05 August 2017

Main Street: "Pop Songs Medley"

As this blessed week draws to a close, I offer this version of the barbershop quartet Main Street Quartet (the 2017 International Quartet Champion) presenting a Pop Songs Medley:

On Car Cruise Nights in Rhode Island

"Some things are just a quintessential part of summer in Rhode Island - Del's frozen lemonade, lobster rolls on Block Island, WaterFire concerts in Providence, and classic car cruise nights across the state.

"Car cruise events have become a summer staple in Rhode Island. Whenever the sky is clear, locals say you can count on a car show.

"And the crowd never disappoints - each event seems to draw at least a hundred participants, whether it be a small weekly event at Frederickson Farm in Scituate or the 28th annual 'Automotive Extravaganza' in Johnston War Memorial Park."

A recent article in The Valley Breeze gave a brief overview of car cruise nights in Rhode Island.

To access the complete Valley Breeze report, please visit:

The Valley Breeze: A summer staple, car cruise nights are without doubt a Rhode Island favorite (26 JUL 17)

Thank You, Lord

Thank you, Lord, for the many blessings You have bestowed on and through the Hawthorne Dominicans.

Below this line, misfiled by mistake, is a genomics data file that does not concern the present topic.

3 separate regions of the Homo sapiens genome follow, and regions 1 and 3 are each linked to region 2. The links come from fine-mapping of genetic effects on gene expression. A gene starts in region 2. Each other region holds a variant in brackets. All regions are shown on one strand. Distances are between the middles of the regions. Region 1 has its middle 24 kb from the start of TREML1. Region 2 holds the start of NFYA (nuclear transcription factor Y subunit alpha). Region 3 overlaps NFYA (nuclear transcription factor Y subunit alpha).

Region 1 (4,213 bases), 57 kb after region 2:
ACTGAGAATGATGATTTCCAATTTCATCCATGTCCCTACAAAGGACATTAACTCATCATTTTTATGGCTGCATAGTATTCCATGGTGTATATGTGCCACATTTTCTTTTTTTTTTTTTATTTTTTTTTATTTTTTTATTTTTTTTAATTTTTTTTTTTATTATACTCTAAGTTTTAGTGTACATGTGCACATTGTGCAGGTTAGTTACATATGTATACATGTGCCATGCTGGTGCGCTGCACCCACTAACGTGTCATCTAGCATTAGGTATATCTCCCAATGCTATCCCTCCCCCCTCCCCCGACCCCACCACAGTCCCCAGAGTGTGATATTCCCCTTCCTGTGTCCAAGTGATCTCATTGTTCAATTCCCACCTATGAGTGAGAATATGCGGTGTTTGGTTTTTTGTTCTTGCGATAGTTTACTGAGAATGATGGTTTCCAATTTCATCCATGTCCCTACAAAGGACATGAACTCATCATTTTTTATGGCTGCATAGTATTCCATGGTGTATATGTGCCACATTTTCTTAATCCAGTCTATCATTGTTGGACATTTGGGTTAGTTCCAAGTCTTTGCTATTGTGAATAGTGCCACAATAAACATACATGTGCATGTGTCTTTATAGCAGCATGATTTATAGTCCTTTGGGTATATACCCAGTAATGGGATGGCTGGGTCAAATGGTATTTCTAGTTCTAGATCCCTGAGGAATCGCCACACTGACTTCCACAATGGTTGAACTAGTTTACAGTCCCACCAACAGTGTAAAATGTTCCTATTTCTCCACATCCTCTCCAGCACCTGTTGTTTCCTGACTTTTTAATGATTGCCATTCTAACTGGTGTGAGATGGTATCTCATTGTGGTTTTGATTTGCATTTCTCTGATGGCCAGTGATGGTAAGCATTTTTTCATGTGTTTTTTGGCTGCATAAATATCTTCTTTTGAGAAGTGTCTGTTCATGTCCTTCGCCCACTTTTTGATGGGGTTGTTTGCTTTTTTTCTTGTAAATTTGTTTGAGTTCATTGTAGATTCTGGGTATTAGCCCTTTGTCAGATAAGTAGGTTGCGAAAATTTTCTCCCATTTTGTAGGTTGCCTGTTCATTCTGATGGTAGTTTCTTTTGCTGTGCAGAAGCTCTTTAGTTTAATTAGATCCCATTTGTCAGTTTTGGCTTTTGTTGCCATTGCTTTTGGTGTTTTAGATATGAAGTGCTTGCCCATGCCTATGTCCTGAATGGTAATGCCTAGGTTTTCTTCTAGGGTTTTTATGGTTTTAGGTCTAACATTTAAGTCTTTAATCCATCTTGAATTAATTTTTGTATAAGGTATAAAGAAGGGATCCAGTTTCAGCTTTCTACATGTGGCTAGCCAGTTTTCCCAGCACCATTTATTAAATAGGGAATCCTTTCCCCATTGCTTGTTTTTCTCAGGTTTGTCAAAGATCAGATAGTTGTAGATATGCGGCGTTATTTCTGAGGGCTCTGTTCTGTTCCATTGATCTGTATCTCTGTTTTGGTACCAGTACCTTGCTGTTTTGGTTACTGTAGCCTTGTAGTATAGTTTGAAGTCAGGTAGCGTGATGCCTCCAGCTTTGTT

On Mother Mary Alphonsa of the Hawthorne Dominicans

"Nathaniel Hawthorne added the 'w' to his last name because one of his ancestors was John Hathorne, a Salem witch trial judge, and he wanted to distance himself from that legacy. Raised in a Calvinist milieu, Hawthorne was not a regular churchgoer, but as anyone who read The Scarlet Letter in high school knows, he was conversant with religious themes of sin, judgement, forgiveness, and mercy. A supporter of Franklin Pierce, the 14th president of the United States, he was rewarded with a diplomatic post - the consulship in Liverpool, England. The Democratic Party did not nominate Pierce to run for a second term, however, and the Hawthorne family toured Portugal, France and Italy in late 1850's after leaving that post.

"Hawthorne’s wife, Sophia Peabody, had been raised a Unitarian and both Nathaniel and Sophia were influenced by the Transcendental Movement, being friends with Bronson Alcott, Henry David Thoreau, and Ralph Waldo Emerson. They had three children, Una, Julian, and Rose. Nothing in the family background could have prepared them for the conversion of their youngest child to the Catholic Church - except perhaps those years in Europe where they encountered 'the Roman Church' in art and architecture, music, culture and prayer.

"Rose Hawthorne's conversion to Catholicism in 1891 shocked the family. Her father had died in 1864 and her mother moved the family to Dresden, Germany, where Rose met George Parsons Lathrop. . . ."